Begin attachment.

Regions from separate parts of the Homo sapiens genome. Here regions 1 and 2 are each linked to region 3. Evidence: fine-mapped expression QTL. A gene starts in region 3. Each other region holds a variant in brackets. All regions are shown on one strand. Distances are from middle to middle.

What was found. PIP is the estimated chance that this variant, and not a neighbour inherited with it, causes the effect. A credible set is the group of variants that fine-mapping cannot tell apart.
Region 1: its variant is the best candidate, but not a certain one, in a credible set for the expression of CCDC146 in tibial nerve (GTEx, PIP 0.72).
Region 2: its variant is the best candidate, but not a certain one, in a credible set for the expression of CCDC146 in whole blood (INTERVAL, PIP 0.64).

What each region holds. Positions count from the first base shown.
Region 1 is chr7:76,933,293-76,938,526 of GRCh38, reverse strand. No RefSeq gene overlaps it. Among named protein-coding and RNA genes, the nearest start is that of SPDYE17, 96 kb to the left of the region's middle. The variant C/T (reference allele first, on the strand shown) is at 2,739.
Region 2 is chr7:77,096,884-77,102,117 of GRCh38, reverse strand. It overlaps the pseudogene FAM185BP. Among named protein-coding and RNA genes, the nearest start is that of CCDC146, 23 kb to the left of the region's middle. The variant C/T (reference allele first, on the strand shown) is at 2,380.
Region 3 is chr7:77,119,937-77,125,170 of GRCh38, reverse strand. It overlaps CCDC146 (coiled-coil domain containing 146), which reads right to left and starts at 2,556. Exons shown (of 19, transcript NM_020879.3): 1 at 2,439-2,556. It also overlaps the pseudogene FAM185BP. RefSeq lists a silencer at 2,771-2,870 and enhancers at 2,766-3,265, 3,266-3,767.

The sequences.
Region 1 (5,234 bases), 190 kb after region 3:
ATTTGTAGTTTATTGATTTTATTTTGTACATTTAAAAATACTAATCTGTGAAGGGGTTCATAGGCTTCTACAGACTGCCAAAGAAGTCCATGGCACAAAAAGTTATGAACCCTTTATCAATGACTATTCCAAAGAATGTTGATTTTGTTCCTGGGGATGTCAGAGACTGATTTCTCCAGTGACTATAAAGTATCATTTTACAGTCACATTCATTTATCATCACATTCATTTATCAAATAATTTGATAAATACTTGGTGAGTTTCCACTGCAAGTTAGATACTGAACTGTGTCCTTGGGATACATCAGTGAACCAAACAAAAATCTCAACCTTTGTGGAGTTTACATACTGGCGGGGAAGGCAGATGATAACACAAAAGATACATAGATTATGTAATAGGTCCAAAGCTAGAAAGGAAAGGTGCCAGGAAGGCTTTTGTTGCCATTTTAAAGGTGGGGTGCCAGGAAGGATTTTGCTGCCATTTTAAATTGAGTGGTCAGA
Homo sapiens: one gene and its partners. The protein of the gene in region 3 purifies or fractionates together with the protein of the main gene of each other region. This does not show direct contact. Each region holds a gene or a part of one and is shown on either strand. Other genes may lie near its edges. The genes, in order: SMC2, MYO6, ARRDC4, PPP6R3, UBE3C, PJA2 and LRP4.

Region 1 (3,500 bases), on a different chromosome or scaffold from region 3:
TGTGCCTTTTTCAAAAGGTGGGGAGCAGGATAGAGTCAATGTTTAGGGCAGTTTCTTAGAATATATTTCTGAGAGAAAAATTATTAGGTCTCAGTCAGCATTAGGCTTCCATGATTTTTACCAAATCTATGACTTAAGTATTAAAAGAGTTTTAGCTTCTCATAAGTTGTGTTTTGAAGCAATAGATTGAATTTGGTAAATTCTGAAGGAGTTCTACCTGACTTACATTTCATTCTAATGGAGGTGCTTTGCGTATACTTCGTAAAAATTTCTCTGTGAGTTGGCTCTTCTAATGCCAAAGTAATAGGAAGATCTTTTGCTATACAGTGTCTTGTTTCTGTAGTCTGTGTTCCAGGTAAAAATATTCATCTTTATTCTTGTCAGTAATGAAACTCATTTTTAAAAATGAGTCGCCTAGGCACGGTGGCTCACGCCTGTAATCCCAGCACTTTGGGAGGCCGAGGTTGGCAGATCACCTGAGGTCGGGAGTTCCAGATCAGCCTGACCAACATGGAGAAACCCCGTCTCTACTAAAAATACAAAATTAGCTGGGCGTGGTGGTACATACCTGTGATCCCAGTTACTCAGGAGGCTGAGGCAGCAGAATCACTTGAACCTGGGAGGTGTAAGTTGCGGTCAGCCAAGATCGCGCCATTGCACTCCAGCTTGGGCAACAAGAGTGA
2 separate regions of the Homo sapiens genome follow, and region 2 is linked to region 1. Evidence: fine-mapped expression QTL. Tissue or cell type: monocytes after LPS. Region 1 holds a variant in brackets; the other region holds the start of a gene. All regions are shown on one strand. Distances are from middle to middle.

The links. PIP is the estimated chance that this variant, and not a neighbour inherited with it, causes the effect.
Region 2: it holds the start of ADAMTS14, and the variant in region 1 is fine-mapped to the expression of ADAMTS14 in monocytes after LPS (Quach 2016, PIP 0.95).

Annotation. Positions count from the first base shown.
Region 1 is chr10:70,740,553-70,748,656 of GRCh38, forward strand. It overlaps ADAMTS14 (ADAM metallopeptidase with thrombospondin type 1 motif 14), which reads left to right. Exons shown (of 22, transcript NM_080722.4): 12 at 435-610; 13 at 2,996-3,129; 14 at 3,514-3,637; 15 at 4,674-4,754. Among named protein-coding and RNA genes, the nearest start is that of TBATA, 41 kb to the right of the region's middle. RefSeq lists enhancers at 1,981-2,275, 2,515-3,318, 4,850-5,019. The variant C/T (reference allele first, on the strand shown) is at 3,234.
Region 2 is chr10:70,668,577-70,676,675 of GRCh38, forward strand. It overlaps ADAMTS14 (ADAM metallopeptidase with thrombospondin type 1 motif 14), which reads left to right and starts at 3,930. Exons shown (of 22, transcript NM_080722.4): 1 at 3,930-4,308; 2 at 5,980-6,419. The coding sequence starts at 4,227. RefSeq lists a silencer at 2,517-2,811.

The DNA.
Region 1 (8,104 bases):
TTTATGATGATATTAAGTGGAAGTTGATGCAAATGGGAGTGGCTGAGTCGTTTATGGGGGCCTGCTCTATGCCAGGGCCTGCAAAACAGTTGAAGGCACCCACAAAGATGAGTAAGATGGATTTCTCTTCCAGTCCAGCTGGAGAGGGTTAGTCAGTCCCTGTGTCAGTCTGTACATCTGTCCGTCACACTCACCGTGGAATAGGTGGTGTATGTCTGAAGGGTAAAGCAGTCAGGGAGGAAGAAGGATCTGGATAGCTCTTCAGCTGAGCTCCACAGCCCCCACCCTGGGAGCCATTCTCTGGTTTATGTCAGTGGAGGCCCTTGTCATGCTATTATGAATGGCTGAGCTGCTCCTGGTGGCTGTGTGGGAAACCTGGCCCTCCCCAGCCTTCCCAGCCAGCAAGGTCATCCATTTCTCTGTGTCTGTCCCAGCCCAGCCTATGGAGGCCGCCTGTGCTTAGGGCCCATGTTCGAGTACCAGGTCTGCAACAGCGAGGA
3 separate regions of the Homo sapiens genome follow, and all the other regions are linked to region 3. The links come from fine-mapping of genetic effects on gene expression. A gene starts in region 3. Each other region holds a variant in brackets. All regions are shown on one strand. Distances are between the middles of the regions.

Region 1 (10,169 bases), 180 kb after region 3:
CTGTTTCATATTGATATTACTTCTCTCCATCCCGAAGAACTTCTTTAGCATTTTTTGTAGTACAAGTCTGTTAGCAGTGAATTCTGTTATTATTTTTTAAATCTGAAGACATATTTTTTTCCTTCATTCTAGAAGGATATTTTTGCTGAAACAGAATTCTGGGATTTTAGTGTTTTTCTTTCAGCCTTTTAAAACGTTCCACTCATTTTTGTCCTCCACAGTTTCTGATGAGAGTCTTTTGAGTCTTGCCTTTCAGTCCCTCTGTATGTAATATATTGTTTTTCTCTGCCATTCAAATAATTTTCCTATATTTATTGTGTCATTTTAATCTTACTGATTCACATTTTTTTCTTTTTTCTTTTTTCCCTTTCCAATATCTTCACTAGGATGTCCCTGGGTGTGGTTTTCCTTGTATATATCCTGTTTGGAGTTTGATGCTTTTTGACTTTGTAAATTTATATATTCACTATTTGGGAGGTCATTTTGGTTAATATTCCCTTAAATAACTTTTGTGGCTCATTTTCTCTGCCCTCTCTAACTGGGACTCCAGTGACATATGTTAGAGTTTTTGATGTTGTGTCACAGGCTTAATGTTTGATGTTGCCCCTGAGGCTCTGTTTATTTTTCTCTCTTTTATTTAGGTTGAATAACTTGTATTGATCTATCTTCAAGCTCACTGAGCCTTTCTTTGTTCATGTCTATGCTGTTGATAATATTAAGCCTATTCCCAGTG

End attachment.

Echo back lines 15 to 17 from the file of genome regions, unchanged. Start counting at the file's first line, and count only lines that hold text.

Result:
2 separate regions of the Homo sapiens genome follow, and region 2 is linked to region 1. Evidence: fine-mapped expression QTL. Tissue or cell type: monocytes after LPS. Region 1 holds a variant in brackets; the other region holds the start of a gene. All regions are shown on one strand. Distances are from middle to middle.

The links. PIP is the estimated chance that this variant, and not a neighbour inherited with it, causes the effect.
Region 2: it holds the start of ADAMTS14, and the variant in region 1 is fine-mapped to the expression of ADAMTS14 in monocytes after LPS (Quach 2016, PIP 0.95).